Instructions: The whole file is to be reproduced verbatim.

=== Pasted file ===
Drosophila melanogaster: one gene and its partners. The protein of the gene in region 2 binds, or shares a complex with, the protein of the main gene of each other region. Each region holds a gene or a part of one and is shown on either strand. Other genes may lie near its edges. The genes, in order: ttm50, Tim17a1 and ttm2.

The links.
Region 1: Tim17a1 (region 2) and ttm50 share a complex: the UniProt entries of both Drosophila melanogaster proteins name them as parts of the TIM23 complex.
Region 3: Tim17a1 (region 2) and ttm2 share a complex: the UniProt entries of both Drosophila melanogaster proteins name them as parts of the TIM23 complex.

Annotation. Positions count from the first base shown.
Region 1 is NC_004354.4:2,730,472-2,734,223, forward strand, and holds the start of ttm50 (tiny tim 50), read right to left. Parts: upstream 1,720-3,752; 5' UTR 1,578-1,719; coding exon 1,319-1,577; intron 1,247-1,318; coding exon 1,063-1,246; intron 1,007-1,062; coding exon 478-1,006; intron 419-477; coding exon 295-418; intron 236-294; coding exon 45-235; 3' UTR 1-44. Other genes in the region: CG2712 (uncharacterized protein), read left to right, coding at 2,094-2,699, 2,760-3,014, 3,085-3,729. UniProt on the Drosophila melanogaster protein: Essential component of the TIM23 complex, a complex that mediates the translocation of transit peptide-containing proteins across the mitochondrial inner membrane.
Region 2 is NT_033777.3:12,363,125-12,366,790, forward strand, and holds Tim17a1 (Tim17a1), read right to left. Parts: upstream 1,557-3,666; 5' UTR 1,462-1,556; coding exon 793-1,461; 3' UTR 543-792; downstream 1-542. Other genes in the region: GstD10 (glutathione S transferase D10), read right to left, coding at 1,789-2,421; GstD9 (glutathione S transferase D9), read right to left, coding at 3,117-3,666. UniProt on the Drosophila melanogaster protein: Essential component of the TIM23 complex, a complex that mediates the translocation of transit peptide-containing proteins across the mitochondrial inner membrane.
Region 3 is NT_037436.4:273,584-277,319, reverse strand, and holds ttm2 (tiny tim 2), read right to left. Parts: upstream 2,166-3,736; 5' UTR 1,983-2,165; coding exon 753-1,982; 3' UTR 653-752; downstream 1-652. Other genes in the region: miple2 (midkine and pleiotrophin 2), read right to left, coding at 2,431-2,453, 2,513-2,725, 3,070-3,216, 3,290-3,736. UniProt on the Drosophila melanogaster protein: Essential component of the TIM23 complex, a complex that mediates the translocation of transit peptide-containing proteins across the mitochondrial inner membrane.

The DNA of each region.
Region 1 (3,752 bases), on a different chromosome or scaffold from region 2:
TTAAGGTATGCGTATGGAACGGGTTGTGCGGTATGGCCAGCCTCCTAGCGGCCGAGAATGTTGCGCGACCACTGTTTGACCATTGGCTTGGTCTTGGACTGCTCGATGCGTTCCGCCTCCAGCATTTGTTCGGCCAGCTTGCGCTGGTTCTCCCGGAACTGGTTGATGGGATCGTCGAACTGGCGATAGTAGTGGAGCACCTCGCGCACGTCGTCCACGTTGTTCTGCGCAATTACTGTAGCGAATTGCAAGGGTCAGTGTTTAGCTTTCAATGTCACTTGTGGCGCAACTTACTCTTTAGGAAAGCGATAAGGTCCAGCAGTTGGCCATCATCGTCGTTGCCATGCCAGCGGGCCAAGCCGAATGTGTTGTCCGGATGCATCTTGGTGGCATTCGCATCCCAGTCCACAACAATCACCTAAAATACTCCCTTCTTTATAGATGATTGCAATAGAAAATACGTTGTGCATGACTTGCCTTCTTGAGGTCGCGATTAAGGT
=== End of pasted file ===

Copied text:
Drosophila melanogaster: one gene and its partners. The protein of the gene in region 2 binds, or shares a complex with, the protein of the main gene of each other region. Each region holds a gene or a part of one and is shown on either strand. Other genes may lie near its edges. The genes, in order: ttm50, Tim17a1 and ttm2.

The links.
Region 1: Tim17a1 (region 2) and ttm50 share a complex: the UniProt entries of both Drosophila melanogaster proteins name them as parts of the TIM23 complex.
Region 3: Tim17a1 (region 2) and ttm2 share a complex: the UniProt entries of both Drosophila melanogaster proteins name them as parts of the TIM23 complex.

Annotation. Positions count from the first base shown.
Region 1 is NC_004354.4:2,730,472-2,734,223, forward strand, and holds the start of ttm50 (tiny tim 50), read right to left. Parts: upstream 1,720-3,752; 5' UTR 1,578-1,719; coding exon 1,319-1,577; intron 1,247-1,318; coding exon 1,063-1,246; intron 1,007-1,062; coding exon 478-1,006; intron 419-477; coding exon 295-418; intron 236-294; coding exon 45-235; 3' UTR 1-44. Other genes in the region: CG2712 (uncharacterized protein), read left to right, coding at 2,094-2,699, 2,760-3,014, 3,085-3,729. UniProt on the Drosophila melanogaster protein: Essential component of the TIM23 complex, a complex that mediates the translocation of transit peptide-containing proteins across the mitochondrial inner membrane.
Region 2 is NT_033777.3:12,363,125-12,366,790, forward strand, and holds Tim17a1 (Tim17a1), read right to left. Parts: upstream 1,557-3,666; 5' UTR 1,462-1,556; coding exon 793-1,461; 3' UTR 543-792; downstream 1-542. Other genes in the region: GstD10 (glutathione S transferase D10), read right to left, coding at 1,789-2,421; GstD9 (glutathione S transferase D9), read right to left, coding at 3,117-3,666. UniProt on the Drosophila melanogaster protein: Essential component of the TIM23 complex, a complex that mediates the translocation of transit peptide-containing proteins across the mitochondrial inner membrane.
Region 3 is NT_037436.4:273,584-277,319, reverse strand, and holds ttm2 (tiny tim 2), read right to left. Parts: upstream 2,166-3,736; 5' UTR 1,983-2,165; coding exon 753-1,982; 3' UTR 653-752; downstream 1-652. Other genes in the region: miple2 (midkine and pleiotrophin 2), read right to left, coding at 2,431-2,453, 2,513-2,725, 3,070-3,216, 3,290-3,736. UniProt on the Drosophila melanogaster protein: Essential component of the TIM23 complex, a complex that mediates the translocation of transit peptide-containing proteins across the mitochondrial inner membrane.

The DNA of each region.
Region 1 (3,752 bases), on a different chromosome or scaffold from region 2:
TTAAGGTATGCGTATGGAACGGGTTGTGCGGTATGGCCAGCCTCCTAGCGGCCGAGAATGTTGCGCGACCACTGTTTGACCATTGGCTTGGTCTTGGACTGCTCGATGCGTTCCGCCTCCAGCATTTGTTCGGCCAGCTTGCGCTGGTTCTCCCGGAACTGGTTGATGGGATCGTCGAACTGGCGATAGTAGTGGAGCACCTCGCGCACGTCGTCCACGTTGTTCTGCGCAATTACTGTAGCGAATTGCAAGGGTCAGTGTTTAGCTTTCAATGTCACTTGTGGCGCAACTTACTCTTTAGGAAAGCGATAAGGTCCAGCAGTTGGCCATCATCGTCGTTGCCATGCCAGCGGGCCAAGCCGAATGTGTTGTCCGGATGCATCTTGGTGGCATTCGCATCCCAGTCCACAACAATCACCTAAAATACTCCCTTCTTTATAGATGATTGCAATAGAAAATACGTTGTGCATGACTTGCCTTCTTGAGGTCGCGATTAAGGT